[Rev 03] RFR: 8217472: Add attenuation for PointLight
nlisker at openjdk.java.net
Fri Apr 17 16:04:23 UTC 2020
On Wed, 15 Apr 2020 20:59:40 GMT, Kevin Rushforth <kcr at openjdk.org> wrote:
>> Here are the results on Phil's machine, which is a Mac Book Pro with a graphics accelerator (Nvidia, I think).
>> Without the patch:
>> 2000 quads average 8.805 fps
>> With the patch:
>> 2000 quads average 4.719 fps
>> Almost a 2x performance hit.
> Conclusion: The new shaders that support attenuation don't seem to have much of a performance impact on machines with
> an Intel HD, but on systems with a graphics accelerator, it is a significant slowdown.
> So we are left with the two choices of doubling the number of shaders (that is, a set of shaders with attenuation and a
> set without) or living with the performance hit (which will only be a problem on machines with a dedicated graphics
> accelerator for highly fill-limited scenes). The only way we can justify a 2x drop in performance is if we are fairly
> certain that this is a corner case, and thus unlikely to hit real applications. If we do end up deciding to replicate
> the shaders, I don't think it is all that much work. I'm more worried about how well it would scale to subsequent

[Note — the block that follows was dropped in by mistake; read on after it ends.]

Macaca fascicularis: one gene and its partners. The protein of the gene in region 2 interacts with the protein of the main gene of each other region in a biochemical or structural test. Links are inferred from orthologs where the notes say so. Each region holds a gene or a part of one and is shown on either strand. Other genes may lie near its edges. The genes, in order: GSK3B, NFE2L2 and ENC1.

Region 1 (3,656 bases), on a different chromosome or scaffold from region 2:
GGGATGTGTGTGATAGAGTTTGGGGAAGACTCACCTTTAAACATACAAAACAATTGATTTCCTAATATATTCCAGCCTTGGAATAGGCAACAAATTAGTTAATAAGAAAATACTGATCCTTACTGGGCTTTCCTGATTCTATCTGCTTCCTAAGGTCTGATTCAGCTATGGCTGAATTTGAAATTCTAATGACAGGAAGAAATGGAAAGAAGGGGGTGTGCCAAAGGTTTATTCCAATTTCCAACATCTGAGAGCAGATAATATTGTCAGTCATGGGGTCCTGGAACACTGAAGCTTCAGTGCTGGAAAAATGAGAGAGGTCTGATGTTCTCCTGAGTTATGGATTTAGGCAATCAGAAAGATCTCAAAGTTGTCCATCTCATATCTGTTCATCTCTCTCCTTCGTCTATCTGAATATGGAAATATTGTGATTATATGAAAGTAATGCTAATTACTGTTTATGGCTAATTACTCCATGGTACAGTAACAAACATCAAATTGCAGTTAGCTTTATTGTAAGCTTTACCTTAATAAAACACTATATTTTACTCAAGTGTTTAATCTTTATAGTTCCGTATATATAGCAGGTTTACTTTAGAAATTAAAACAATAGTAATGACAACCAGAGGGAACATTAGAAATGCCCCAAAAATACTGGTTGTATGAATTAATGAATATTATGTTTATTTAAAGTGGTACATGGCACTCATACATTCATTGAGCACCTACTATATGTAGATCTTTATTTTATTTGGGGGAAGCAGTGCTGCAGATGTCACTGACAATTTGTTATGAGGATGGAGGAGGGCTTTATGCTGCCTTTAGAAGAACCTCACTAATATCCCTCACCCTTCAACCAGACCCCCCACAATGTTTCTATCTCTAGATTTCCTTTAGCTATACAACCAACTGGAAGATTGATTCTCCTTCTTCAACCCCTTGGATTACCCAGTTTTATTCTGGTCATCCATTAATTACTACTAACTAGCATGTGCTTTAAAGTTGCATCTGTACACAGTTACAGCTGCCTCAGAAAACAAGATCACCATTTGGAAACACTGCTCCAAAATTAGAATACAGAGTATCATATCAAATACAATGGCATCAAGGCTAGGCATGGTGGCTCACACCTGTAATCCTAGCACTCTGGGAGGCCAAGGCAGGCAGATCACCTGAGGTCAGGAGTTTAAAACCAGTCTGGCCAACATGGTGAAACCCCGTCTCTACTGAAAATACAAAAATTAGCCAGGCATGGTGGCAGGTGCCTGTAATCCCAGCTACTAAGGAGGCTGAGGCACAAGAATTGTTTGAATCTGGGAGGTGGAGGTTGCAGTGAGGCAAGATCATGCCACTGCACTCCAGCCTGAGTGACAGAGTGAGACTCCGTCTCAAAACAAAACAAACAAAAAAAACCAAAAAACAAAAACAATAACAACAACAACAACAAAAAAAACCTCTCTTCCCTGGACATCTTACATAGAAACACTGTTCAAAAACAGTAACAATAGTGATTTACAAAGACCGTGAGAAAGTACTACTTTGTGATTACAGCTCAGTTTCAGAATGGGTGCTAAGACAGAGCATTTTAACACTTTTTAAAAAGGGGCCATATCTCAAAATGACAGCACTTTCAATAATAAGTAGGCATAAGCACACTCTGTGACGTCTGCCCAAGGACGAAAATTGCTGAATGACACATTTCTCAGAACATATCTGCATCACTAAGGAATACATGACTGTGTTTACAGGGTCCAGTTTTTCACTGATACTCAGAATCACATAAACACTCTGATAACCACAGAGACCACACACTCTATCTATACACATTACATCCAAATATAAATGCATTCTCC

> improvements, although we could easily decide that for, say, spotlights attenuation is so common that you wouldn't
> create a version that doesn't do that. In the D3D HLSL shaders, ifdefs are used, so the work would be to restore the
> original code and add the new code under an ifdef. Then double the number of lines of gradle (at that point, I'd do it
> in a for-each loop), then modify the logic that loads the shaders to pick the right one. For GLSL, the different parts
> of the shader are in different files, so it's a matter of creating new versions of each of the three lighting shaders
> that handle attenuation and choosing the right one at runtime.
I discussed this with a graphics engineer. He said that a couple of branches do not have any real performance impact
even on modern mobile devices, and that, e.g., on iOS 7 using half floats instead of floats was improving shader
execution dramatically. Desktops with NVIDIA or AMD and even Intel modern cards can process dozens of branches with no
significant performance degradation.
He suggested actually to have all the light types in a single shader file (looking ahead here). He also suggested not
to permute on shaders based on the number of lights and just pass in a uniform for that number and loop over it. The
permutations on the bump, specular and self illuminations components are correct (not sure we are not doing that for
the diffuse component). If we add later shadows, which is not on my near to-do list, then we should permute there.
It also depends on our target hardware. If we take into account hardware from, say, 2005 then maybe branching will
cause significant performance loss, but that hinders our ability to increase performance for newer hardware. What is
the policy here?
I have a Win10 laptop with a GeForce 610M that I will test this weekend to see if the mobile NVidia cards have some
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